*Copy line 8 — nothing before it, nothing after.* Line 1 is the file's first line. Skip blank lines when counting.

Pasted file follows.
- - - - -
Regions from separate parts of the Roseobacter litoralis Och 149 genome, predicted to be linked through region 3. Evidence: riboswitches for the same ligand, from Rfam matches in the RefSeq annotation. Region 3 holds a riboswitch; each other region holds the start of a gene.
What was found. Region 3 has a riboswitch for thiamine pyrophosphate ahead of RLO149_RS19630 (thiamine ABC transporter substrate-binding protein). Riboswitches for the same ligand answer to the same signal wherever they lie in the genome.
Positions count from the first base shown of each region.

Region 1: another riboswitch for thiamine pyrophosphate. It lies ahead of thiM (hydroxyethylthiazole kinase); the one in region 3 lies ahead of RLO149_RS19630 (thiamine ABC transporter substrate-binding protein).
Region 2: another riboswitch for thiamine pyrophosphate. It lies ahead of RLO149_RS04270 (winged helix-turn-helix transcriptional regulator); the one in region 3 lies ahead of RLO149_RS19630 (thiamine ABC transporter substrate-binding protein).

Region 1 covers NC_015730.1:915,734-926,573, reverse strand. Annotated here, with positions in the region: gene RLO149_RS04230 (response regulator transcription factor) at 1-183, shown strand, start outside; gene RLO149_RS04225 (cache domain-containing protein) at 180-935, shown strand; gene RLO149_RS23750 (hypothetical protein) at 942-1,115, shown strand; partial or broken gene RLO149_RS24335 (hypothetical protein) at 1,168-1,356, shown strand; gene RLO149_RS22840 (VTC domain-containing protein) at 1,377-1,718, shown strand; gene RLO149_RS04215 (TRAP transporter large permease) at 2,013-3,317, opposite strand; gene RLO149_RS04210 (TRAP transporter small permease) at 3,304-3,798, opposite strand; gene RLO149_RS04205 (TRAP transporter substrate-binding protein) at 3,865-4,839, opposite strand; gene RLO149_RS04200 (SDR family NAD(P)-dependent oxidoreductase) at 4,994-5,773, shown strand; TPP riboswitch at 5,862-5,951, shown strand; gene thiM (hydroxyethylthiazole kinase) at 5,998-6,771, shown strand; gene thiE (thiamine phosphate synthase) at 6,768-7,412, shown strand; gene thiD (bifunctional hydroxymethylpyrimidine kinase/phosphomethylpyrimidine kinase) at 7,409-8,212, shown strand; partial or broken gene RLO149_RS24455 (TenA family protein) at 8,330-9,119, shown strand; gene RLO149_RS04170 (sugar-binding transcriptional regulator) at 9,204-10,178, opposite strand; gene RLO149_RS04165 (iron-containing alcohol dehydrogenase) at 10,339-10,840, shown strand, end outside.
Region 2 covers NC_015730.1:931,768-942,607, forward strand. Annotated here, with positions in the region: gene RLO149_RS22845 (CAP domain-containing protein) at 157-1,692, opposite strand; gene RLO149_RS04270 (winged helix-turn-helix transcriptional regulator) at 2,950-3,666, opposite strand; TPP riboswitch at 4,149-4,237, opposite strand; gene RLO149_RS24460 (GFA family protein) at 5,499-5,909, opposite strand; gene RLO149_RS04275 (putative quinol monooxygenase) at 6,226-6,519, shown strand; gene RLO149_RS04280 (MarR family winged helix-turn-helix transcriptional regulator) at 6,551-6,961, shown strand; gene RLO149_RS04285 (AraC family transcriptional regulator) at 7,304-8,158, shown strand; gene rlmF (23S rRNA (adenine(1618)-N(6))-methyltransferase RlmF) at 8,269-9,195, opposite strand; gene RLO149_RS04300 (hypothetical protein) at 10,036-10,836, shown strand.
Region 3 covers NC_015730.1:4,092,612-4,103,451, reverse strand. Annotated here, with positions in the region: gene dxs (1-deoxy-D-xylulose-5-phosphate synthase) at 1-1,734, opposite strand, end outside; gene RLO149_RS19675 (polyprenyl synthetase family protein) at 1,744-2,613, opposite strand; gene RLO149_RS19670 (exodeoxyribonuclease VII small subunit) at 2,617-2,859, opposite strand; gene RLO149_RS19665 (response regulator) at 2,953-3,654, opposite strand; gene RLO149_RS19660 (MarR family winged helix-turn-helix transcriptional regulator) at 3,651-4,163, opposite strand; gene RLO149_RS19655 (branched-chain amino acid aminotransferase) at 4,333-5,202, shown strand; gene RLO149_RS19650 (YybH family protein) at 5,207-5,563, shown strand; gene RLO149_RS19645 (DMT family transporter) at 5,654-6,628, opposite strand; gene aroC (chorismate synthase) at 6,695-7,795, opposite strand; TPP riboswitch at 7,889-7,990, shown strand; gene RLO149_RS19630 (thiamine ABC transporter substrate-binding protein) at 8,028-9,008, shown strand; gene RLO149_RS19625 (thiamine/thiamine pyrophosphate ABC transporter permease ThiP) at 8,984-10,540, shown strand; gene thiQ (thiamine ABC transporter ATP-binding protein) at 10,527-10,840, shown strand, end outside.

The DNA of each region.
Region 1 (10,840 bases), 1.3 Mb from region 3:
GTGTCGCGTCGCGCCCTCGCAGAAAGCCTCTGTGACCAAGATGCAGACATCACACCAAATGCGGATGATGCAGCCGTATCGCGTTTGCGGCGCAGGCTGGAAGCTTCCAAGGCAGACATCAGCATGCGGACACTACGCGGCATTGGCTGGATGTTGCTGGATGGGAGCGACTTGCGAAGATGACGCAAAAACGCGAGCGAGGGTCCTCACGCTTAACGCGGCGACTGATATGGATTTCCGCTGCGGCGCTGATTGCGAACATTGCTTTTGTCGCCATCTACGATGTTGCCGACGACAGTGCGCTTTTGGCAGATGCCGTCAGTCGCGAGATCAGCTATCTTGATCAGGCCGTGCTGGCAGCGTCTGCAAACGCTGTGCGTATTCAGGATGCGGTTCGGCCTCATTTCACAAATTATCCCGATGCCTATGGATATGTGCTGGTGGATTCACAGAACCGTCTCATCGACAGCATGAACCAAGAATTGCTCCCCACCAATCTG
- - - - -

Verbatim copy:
Region 3 covers NC_015730.1:4,092,612-4,103,451, reverse strand. Annotated here, with positions in the region: gene dxs (1-deoxy-D-xylulose-5-phosphate synthase) at 1-1,734, opposite strand, end outside; gene RLO149_RS19675 (polyprenyl synthetase family protein) at 1,744-2,613, opposite strand; gene RLO149_RS19670 (exodeoxyribonuclease VII small subunit) at 2,617-2,859, opposite strand; gene RLO149_RS19665 (response regulator) at 2,953-3,654, opposite strand; gene RLO149_RS19660 (MarR family winged helix-turn-helix transcriptional regulator) at 3,651-4,163, opposite strand; gene RLO149_RS19655 (branched-chain amino acid aminotransferase) at 4,333-5,202, shown strand; gene RLO149_RS19650 (YybH family protein) at 5,207-5,563, shown strand; gene RLO149_RS19645 (DMT family transporter) at 5,654-6,628, opposite strand; gene aroC (chorismate synthase) at 6,695-7,795, opposite strand; TPP riboswitch at 7,889-7,990, shown strand; gene RLO149_RS19630 (thiamine ABC transporter substrate-binding protein) at 8,028-9,008, shown strand; gene RLO149_RS19625 (thiamine/thiamine pyrophosphate ABC transporter permease ThiP) at 8,984-10,540, shown strand; gene thiQ (thiamine ABC transporter ATP-binding protein) at 10,527-10,840, shown strand, end outside.